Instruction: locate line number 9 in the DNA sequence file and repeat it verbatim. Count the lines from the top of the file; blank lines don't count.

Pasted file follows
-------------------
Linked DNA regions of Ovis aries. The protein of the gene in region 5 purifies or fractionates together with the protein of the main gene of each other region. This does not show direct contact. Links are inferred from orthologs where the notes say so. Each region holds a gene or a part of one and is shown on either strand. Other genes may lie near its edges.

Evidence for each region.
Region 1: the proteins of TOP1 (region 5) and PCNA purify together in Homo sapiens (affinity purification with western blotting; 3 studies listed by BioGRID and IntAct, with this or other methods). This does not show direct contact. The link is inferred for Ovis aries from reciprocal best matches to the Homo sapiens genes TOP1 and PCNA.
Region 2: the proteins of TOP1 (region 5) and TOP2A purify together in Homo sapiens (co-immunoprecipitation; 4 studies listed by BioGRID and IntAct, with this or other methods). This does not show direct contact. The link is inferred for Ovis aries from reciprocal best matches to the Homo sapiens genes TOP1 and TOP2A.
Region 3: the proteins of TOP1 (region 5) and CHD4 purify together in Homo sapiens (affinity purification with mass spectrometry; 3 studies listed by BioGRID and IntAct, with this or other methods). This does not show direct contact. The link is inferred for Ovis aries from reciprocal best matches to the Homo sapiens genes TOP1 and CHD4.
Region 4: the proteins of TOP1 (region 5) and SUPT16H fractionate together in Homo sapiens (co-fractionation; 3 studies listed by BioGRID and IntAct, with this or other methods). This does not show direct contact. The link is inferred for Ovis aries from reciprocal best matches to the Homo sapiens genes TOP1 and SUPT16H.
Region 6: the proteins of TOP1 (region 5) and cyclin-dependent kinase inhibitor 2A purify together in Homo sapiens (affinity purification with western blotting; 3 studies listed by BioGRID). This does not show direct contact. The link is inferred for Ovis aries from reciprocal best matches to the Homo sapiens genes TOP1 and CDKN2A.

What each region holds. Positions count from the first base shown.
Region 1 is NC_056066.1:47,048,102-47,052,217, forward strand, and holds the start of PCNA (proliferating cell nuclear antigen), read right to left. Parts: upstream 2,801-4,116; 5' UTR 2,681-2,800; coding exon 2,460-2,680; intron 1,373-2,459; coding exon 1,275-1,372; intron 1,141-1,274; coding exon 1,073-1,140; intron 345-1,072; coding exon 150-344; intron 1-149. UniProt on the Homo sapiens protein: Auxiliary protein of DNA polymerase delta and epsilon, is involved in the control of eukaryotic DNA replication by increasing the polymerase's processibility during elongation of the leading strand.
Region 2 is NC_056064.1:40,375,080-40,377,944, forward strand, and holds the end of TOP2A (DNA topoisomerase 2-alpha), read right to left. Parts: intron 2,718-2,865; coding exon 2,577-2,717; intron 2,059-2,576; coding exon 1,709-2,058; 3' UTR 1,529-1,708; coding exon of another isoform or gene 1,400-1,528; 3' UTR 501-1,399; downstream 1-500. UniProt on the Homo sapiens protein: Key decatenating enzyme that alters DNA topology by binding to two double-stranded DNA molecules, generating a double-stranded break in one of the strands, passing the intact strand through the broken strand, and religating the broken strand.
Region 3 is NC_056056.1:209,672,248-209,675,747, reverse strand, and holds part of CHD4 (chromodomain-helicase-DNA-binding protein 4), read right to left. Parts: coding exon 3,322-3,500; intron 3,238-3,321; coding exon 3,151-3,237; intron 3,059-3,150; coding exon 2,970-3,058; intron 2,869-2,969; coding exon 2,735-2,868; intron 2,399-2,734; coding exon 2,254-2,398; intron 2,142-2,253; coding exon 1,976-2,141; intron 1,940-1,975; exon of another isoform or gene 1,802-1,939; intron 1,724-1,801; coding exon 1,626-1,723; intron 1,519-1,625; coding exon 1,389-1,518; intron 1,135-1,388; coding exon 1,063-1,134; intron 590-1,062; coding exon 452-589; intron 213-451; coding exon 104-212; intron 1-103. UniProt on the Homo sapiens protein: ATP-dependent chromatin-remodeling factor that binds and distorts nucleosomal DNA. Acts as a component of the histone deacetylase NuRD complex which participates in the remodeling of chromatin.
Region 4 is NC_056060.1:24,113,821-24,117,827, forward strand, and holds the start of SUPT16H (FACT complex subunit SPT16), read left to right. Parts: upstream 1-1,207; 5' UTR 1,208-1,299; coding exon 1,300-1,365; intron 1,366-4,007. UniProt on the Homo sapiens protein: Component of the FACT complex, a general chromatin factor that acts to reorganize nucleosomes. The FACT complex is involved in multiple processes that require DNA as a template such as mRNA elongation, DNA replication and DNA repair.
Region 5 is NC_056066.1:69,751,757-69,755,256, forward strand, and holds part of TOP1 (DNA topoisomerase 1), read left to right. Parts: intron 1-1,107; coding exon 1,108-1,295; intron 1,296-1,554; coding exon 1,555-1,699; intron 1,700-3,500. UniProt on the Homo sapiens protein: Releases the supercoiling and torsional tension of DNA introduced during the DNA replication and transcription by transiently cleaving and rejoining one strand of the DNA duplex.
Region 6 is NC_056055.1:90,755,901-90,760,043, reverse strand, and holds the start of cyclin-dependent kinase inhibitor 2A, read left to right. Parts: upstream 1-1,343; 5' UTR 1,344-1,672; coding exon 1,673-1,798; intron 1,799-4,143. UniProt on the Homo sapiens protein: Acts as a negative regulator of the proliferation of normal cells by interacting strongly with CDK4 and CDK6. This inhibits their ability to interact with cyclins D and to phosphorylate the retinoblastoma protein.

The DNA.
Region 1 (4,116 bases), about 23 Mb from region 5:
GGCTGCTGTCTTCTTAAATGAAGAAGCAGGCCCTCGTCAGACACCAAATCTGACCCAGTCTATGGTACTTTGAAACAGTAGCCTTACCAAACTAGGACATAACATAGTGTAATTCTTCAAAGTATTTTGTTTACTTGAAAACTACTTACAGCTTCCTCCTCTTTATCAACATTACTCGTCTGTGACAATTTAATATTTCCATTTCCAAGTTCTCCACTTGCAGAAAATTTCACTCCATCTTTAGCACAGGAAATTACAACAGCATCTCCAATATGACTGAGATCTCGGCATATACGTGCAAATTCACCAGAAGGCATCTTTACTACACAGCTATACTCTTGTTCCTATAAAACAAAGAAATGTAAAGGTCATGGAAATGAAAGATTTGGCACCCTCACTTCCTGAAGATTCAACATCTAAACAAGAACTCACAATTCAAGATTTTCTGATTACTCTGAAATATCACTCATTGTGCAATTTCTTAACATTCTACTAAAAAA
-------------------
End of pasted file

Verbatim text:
Region 1 is NC_056066.1:47,048,102-47,052,217, forward strand, and holds the start of PCNA (proliferating cell nuclear antigen), read right to left. Parts: upstream 2,801-4,116; 5' UTR 2,681-2,800; coding exon 2,460-2,680; intron 1,373-2,459; coding exon 1,275-1,372; intron 1,141-1,274; coding exon 1,073-1,140; intron 345-1,072; coding exon 150-344; intron 1-149. UniProt on the Homo sapiens protein: Auxiliary protein of DNA polymerase delta and epsilon, is involved in the control of eukaryotic DNA replication by increasing the polymerase's processibility during elongation of the leading strand.